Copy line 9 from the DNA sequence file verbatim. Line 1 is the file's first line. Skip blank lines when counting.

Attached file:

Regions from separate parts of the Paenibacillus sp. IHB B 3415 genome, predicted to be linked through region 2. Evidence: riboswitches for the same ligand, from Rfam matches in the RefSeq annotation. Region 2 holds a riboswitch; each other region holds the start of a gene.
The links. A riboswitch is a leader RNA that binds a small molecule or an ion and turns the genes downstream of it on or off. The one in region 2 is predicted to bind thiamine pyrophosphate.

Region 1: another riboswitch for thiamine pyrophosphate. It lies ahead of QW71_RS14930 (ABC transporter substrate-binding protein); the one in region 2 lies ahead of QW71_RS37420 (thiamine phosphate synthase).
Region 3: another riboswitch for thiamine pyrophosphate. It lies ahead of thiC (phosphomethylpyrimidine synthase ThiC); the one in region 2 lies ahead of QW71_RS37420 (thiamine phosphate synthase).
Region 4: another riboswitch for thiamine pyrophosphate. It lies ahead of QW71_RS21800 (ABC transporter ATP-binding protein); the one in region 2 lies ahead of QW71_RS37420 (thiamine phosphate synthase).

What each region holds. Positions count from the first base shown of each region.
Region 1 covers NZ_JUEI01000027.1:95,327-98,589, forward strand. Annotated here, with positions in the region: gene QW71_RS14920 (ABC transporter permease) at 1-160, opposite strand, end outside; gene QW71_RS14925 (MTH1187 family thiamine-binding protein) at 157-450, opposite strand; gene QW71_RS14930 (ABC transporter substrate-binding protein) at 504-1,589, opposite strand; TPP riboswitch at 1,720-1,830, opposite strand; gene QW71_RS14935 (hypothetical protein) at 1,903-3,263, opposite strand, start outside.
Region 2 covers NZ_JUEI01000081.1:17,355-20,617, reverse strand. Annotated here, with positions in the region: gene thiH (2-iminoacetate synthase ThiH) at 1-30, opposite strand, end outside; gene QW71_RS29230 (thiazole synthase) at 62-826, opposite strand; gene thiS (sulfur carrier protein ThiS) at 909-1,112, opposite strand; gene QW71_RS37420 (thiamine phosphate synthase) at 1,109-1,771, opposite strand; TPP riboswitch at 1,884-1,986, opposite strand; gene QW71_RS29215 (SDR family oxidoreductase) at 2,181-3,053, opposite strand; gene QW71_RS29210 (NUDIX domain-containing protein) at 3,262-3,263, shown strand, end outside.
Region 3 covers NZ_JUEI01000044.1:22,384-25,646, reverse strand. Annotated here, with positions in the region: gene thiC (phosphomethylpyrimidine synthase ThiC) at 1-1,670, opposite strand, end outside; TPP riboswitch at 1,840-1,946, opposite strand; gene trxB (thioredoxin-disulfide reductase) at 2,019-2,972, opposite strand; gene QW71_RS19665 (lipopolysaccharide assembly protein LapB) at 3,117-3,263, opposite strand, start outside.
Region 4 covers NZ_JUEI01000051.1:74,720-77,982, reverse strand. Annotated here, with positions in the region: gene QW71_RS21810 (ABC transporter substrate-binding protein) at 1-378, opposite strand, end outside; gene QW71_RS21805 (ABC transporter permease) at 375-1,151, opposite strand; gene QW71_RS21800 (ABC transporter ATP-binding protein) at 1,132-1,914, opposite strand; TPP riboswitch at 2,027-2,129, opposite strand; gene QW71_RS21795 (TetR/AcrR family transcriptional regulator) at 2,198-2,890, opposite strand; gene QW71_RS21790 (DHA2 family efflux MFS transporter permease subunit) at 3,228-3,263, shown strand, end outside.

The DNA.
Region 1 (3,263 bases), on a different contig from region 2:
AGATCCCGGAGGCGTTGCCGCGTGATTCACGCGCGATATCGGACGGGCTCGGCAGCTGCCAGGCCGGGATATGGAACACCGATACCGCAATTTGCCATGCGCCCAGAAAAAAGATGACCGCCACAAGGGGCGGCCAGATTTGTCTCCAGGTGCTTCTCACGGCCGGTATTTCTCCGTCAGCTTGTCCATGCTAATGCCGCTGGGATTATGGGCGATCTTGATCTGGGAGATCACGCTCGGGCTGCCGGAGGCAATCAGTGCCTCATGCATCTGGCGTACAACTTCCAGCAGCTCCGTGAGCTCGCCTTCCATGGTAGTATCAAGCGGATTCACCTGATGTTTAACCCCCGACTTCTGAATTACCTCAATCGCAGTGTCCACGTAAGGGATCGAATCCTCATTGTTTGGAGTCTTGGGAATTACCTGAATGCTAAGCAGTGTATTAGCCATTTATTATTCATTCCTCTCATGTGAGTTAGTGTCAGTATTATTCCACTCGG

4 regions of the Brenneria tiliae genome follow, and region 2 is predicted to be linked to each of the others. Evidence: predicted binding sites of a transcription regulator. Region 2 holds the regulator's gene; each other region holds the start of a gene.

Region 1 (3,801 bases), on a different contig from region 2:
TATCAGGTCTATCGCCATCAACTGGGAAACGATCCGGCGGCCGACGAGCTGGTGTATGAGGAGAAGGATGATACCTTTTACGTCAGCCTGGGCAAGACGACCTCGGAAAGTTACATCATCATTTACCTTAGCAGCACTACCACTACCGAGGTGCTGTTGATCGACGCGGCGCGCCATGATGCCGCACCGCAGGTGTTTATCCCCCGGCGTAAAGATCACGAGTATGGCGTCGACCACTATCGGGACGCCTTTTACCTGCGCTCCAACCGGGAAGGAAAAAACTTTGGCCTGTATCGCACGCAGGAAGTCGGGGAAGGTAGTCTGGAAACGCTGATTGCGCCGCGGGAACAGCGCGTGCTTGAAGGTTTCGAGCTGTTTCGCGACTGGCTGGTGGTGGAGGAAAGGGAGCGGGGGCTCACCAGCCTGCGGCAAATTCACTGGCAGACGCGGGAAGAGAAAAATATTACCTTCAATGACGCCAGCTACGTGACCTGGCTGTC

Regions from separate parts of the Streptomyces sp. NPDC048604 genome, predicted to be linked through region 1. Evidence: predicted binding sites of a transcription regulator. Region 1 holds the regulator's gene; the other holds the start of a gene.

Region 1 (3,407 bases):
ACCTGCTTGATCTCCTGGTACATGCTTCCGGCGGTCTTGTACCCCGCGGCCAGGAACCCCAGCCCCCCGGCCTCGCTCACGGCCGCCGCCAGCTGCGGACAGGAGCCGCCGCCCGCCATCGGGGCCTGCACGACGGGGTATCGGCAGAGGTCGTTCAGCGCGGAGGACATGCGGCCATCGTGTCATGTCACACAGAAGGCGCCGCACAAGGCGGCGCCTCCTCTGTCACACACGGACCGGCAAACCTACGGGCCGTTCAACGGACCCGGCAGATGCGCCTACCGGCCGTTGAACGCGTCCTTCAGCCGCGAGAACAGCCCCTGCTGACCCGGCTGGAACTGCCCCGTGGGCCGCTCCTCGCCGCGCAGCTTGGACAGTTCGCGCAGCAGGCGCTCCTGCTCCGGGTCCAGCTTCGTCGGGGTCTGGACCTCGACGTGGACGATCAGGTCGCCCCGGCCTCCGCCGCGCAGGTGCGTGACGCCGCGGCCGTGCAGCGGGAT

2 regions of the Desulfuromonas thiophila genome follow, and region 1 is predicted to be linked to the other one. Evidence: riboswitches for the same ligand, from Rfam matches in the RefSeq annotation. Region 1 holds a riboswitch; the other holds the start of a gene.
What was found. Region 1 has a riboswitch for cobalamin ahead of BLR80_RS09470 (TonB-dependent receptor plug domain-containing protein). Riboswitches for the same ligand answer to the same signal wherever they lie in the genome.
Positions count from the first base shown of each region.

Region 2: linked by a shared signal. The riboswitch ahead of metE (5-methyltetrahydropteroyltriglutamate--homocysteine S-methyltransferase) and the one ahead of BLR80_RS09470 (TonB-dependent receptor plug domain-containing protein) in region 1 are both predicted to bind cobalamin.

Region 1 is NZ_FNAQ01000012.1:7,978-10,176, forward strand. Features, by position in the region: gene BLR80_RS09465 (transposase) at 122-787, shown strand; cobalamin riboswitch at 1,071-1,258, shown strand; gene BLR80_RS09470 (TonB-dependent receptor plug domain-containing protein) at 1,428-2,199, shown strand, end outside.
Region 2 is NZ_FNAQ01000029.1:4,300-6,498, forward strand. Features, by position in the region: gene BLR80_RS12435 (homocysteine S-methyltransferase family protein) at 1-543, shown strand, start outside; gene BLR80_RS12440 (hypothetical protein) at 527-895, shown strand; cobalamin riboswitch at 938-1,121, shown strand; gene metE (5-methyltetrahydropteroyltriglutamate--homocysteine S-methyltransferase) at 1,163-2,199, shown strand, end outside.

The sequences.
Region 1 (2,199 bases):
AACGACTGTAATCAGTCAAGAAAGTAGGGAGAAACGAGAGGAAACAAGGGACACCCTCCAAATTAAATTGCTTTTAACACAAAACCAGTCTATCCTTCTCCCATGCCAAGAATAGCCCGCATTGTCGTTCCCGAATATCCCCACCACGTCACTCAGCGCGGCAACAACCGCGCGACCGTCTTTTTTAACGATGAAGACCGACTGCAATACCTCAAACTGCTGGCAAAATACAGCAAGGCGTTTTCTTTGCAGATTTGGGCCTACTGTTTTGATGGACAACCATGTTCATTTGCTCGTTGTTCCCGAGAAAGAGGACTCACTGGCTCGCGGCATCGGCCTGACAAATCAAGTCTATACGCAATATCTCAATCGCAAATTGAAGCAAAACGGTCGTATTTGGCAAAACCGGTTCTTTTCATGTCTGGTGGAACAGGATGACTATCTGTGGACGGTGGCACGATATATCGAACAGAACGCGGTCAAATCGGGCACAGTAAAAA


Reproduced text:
Region 3 covers NZ_JUEI01000044.1:22,384-25,646, reverse strand. Annotated here, with positions in the region: gene thiC (phosphomethylpyrimidine synthase ThiC) at 1-1,670, opposite strand, end outside; TPP riboswitch at 1,840-1,946, opposite strand; gene trxB (thioredoxin-disulfide reductase) at 2,019-2,972, opposite strand; gene QW71_RS19665 (lipopolysaccharide assembly protein LapB) at 3,117-3,263, opposite strand, start outside.